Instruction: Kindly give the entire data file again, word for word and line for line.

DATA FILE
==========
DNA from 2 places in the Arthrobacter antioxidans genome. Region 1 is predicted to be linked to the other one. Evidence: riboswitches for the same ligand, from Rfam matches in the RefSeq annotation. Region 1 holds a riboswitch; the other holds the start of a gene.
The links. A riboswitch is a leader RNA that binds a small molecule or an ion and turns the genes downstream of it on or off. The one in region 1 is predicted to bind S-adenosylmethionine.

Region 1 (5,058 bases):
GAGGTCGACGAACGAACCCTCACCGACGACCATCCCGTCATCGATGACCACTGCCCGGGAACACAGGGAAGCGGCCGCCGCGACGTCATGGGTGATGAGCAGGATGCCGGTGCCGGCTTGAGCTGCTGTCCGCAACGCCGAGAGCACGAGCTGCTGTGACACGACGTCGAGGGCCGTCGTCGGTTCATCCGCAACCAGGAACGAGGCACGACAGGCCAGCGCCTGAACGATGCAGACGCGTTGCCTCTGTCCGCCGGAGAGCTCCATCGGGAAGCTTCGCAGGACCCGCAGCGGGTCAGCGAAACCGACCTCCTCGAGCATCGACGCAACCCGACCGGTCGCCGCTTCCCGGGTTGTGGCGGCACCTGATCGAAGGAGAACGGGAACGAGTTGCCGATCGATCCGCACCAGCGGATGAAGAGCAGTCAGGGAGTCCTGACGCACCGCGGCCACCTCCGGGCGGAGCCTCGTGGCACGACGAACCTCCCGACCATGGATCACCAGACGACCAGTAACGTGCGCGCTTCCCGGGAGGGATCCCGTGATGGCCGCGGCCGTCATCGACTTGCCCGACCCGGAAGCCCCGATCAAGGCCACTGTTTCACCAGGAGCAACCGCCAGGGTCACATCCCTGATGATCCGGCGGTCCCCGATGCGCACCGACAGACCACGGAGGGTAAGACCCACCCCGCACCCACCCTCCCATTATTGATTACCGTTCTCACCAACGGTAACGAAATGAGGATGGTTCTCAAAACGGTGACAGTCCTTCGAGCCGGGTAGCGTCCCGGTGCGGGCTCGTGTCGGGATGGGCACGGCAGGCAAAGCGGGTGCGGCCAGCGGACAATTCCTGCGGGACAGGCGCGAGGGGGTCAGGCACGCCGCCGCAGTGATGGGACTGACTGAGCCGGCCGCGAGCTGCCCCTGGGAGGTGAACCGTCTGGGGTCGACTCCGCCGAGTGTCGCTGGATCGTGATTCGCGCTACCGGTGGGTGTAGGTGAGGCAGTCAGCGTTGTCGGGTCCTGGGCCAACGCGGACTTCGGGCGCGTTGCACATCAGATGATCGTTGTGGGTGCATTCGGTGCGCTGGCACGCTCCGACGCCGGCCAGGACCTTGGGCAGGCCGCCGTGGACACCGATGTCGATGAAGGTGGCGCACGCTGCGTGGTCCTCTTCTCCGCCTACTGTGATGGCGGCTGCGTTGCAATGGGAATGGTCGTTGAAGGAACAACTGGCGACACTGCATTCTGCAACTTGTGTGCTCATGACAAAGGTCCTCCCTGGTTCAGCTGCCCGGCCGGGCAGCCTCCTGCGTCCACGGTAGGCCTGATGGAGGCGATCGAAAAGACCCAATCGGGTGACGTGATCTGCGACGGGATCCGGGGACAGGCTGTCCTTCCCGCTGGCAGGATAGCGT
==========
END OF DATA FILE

DNA from 2 places in the Arthrobacter antioxidans genome. Region 1 is predicted to be linked to the other one. Evidence: riboswitches for the same ligand, from Rfam matches in the RefSeq annotation. Region 1 holds a riboswitch; the other holds the start of a gene.
The links. A riboswitch is a leader RNA that binds a small molecule or an ion and turns the genes downstream of it on or off. The one in region 1 is predicted to bind S-adenosylmethionine.

Region 1 (5,058 bases):
GAGGTCGACGAACGAACCCTCACCGACGACCATCCCGTCATCGATGACCACTGCCCGGGAACACAGGGAAGCGGCCGCCGCGACGTCATGGGTGATGAGCAGGATGCCGGTGCCGGCTTGAGCTGCTGTCCGCAACGCCGAGAGCACGAGCTGCTGTGACACGACGTCGAGGGCCGTCGTCGGTTCATCCGCAACCAGGAACGAGGCACGACAGGCCAGCGCCTGAACGATGCAGACGCGTTGCCTCTGTCCGCCGGAGAGCTCCATCGGGAAGCTTCGCAGGACCCGCAGCGGGTCAGCGAAACCGACCTCCTCGAGCATCGACGCAACCCGACCGGTCGCCGCTTCCCGGGTTGTGGCGGCACCTGATCGAAGGAGAACGGGAACGAGTTGCCGATCGATCCGCACCAGCGGATGAAGAGCAGTCAGGGAGTCCTGACGCACCGCGGCCACCTCCGGGCGGAGCCTCGTGGCACGACGAACCTCCCGACCATGGATCACCAGACGACCAGTAACGTGCGCGCTTCCCGGGAGGGATCCCGTGATGGCCGCGGCCGTCATCGACTTGCCCGACCCGGAAGCCCCGATCAAGGCCACTGTTTCACCAGGAGCAACCGCCAGGGTCACATCCCTGATGATCCGGCGGTCCCCGATGCGCACCGACAGACCACGGAGGGTAAGACCCACCCCGCACCCACCCTCCCATTATTGATTACCGTTCTCACCAACGGTAACGAAATGAGGATGGTTCTCAAAACGGTGACAGTCCTTCGAGCCGGGTAGCGTCCCGGTGCGGGCTCGTGTCGGGATGGGCACGGCAGGCAAAGCGGGTGCGGCCAGCGGACAATTCCTGCGGGACAGGCGCGAGGGGGTCAGGCACGCCGCCGCAGTGATGGGACTGACTGAGCCGGCCGCGAGCTGCCCCTGGGAGGTGAACCGTCTGGGGTCGACTCCGCCGAGTGTCGCTGGATCGTGATTCGCGCTACCGGTGGGTGTAGGTGAGGCAGTCAGCGTTGTCGGGTCCTGGGCCAACGCGGACTTCGGGCGCGTTGCACATCAGATGATCGTTGTGGGTGCATTCGGTGCGCTGGCACGCTCCGACGCCGGCCAGGACCTTGGGCAGGCCGCCGTGGACACCGATGTCGATGAAGGTGGCGCACGCTGCGTGGTCCTCTTCTCCGCCTACTGTGATGGCGGCTGCGTTGCAATGGGAATGGTCGTTGAAGGAACAACTGGCGACACTGCATTCTGCAACTTGTGTGCTCATGACAAAGGTCCTCCCTGGTTCAGCTGCCCGGCCGGGCAGCCTCCTGCGTCCACGGTAGGCCTGATGGAGGCGATCGAAAAGACCCAATCGGGTGACGTGATCTGCGACGGGATCCGGGGACAGGCTGTCCTTCCCGCTGGCAGGATAGCGT